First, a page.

Reached Albuquerque

FEBRUARY 9, 2024: We once again woke up to find snow on the ground, but soon the sun came out and melted all the snow. Like on the previous days, the day started out cold but sunny.

For the past three nights we had stayed at the same campground in Santa Fe, and this morning it was time to move on. We were heading south to warmer weather in Albuquerque and we had a couple of stops to see along the way.

Our first destination was Rio Rancho. My father always thought the best of everyone, and when someone offered him a free breakfast and an impressive marketing presentation, he naively believed all they offered was true. Thus in 1975, my parents became owners of a plot in Rio Rancho Estates, a supposedly up and coming city adjacent to Albuquerque. With the plot number in hand, we wanted to see the land they bought.

Today Rio Rancho is the third largest city in New Mexico, and the fastest growing. In this respect, what they sold my father was true. What was a bit exaggerated was the location of the specific plot. We reached the city of Rio Rancho and continued towards Rio Rancho Estates. After a few minutes we passed the built-up area and reached mostly empty land. Occasionally there would be some houses, but the landscape was largely barren. After driving for about 10 minutes, the GPS told us to turn onto a dirt road. We still had three more miles to go. After hitting a few bumps on the road, we decided that to be in the middle of nowhere on a rough dirt road in a large motorhome without phone reception was not such a good idea. We turned around and left, plot unseen, but with the clear understanding that the plot area will not be developed anytime soon.

Our next destination was Petroglyph National Monument Visitor Center.  Usually, these National Park Service sites are out in the wilderness.  Not this one – this Visitor Center was located within the city of Albuquerque and surrounded by suburban housing.  Not what we expected.

Petroglyphs are rock carvings made by chiseling on the rock surface exposing lighter rock underneath. At the Visitor Center we learned that to see the petroglyphs, we would need to drive to one of three different locations. It was Friday morning. We still needed to prepare Shabbat. We only had time to see one. How to choose which one of the three to see? We decided to go to the one that in its description did not include a warning about locking your car. Before leaving we used the bathroom, and our choice was further validated when we saw that someone had scrawled on the bathroom wall that cars are being broken into at Rinconada Canyon – one of the two we decided not to go to.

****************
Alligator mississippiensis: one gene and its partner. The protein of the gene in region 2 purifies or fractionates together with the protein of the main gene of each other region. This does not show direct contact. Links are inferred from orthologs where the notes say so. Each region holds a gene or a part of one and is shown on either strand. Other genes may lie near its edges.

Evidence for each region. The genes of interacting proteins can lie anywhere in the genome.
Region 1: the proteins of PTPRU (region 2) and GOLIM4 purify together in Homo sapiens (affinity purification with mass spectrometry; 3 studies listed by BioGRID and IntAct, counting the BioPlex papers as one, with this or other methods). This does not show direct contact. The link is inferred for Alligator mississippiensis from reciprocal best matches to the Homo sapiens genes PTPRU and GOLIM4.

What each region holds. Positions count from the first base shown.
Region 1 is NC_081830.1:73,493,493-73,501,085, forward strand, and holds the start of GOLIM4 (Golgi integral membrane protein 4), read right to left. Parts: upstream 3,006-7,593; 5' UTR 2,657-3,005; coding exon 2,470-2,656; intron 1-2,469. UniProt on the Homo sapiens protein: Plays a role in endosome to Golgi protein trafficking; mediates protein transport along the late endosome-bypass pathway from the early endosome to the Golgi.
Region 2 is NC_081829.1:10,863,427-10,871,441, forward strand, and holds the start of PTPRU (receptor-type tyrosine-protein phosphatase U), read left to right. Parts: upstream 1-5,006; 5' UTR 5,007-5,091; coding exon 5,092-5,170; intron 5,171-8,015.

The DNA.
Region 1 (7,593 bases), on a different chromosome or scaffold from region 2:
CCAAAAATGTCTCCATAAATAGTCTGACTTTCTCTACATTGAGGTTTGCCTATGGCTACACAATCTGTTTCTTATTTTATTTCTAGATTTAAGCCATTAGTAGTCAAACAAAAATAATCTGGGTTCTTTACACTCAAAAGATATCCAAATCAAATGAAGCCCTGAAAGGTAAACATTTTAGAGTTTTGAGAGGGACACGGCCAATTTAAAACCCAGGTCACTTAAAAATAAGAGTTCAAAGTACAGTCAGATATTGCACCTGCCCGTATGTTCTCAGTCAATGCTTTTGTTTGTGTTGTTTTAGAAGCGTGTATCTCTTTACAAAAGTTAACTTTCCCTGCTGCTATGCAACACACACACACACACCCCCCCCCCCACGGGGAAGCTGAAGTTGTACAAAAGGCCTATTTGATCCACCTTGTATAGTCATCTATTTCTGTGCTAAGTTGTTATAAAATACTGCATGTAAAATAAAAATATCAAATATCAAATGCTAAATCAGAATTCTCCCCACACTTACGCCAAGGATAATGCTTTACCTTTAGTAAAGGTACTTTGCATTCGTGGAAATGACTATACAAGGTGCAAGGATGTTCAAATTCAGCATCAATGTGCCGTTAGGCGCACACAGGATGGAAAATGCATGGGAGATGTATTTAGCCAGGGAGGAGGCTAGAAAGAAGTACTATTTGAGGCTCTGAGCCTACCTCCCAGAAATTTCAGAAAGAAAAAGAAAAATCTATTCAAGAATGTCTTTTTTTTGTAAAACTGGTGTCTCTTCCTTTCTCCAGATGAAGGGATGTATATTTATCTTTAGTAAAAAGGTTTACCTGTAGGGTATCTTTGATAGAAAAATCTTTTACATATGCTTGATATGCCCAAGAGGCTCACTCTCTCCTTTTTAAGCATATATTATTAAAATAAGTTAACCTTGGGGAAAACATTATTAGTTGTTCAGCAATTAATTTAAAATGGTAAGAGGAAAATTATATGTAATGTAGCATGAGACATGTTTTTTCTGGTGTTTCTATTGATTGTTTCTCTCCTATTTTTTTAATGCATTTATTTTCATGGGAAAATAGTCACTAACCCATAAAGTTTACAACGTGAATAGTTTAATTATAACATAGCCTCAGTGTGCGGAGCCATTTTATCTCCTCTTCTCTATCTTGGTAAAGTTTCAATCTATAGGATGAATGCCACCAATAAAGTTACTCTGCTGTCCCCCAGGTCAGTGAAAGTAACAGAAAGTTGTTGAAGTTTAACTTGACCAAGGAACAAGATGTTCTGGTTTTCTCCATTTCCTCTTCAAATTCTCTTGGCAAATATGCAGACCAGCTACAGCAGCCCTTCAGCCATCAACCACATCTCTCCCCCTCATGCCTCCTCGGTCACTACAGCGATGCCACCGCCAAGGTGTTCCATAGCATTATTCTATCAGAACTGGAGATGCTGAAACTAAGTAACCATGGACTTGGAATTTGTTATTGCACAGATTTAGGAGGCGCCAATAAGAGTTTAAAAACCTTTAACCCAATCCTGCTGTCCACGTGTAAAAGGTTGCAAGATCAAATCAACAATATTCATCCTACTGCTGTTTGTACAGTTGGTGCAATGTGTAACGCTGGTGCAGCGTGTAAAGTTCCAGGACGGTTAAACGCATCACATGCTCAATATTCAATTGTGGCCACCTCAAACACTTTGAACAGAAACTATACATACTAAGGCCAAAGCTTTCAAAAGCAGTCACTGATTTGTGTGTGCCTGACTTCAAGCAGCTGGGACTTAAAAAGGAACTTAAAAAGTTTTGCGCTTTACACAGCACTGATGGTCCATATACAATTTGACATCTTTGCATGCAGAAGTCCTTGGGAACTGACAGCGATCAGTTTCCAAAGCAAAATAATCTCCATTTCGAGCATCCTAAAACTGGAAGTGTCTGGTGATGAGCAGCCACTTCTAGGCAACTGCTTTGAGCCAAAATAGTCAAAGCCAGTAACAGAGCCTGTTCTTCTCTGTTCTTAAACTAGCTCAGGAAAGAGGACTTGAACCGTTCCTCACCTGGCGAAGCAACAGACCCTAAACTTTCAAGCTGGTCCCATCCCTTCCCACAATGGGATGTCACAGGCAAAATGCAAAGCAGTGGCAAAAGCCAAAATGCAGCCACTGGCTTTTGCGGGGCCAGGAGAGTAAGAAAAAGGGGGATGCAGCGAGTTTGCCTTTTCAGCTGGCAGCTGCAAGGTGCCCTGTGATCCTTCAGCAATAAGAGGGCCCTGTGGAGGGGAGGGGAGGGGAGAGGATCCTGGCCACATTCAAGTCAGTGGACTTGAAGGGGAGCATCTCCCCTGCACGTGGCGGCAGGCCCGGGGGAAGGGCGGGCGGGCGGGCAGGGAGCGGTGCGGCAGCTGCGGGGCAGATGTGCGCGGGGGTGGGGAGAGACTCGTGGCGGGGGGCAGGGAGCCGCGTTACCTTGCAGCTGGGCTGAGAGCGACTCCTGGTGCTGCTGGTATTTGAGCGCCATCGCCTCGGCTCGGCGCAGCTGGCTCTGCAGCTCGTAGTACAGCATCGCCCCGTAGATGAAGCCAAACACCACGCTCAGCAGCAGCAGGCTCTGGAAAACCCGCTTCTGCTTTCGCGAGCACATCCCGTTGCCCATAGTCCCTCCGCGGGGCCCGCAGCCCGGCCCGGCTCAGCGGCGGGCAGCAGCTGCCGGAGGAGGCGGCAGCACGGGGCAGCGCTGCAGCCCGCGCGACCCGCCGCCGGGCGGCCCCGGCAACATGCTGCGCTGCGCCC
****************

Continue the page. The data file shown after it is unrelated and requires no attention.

Our choice was Boca Negra canyon, where there are several short trails to see the petroglyphs. The official motorhome parking lot was near the entrance and somewhat isolated, so we ignored the signs and drove in and parked in the car parking lot, next to the trailheads, where we could easily keep an eye on our motorhome. While hiking, we would be leaving our valuables (our computers, our passports, our food) inside.

The first trail, the Mesa Point trail, was up a hill. When we reached the top, we were rewarded with a panoramic view of Albuquerque and the mountains that surround the city.

On the way up, we saw our first petroglyphs. Petroglyphs, which are chiseled into the rock, differ from rock paintings, which are painted on the rock. Archeologists have found over 21,000 petroglyphs in the canyons of the monument. It is estimated that most of these were created by the ancestors of the Pueblo people, between 1300 and 1700 C.E.

We then went on what we thought was the second trail, but discovered that this was just a path to the picnic tables. This turned out to be a good mistake because on the way we saw a roadrunner. It did not say beep, beep nor run very fast, but it was still very exciting to see one.

How do I know this was a roadrunner? First, instead of flying, it ran through the desert shrubs. However, to be absolutely sure, I used a feature in Google Photos. When looking at a picture in Google Photos, next to the Share icon (which I use all the time) is a Lens icon. I recently learned, if you click on the Lens icon, you get the results of a search on Google for similar photos. This confirmed that what we saw was not just any roadrunner, but a Greater Roadrunner.

The next trail, the Macaw trail, was very short. As the name implies, the trail lead to a petroglyph of a bird that looks like a Macaw. Today we don’t know the significance of the petroglyphs, but we do know that their design and placement was not random, and they once had a meaning that we no longer understand.

The last trail, called the Cliff Base Trail, was my personal favorite. Here was the largest selection of petroglyphs, and being furthest from where most people parked their cars, there were no other people around. We had the scenery all to ourselves.

This was winter, days are short and it was soon time to head to our parking spot for the night. Petroglyph National Monument is on the western side of Albuquerque. The KOA campground, were where we would spend the next three nights is located on the southeastern side of the city. We drove there, prepared Shabbat and looked forward to the opportunity to rest in the coming day.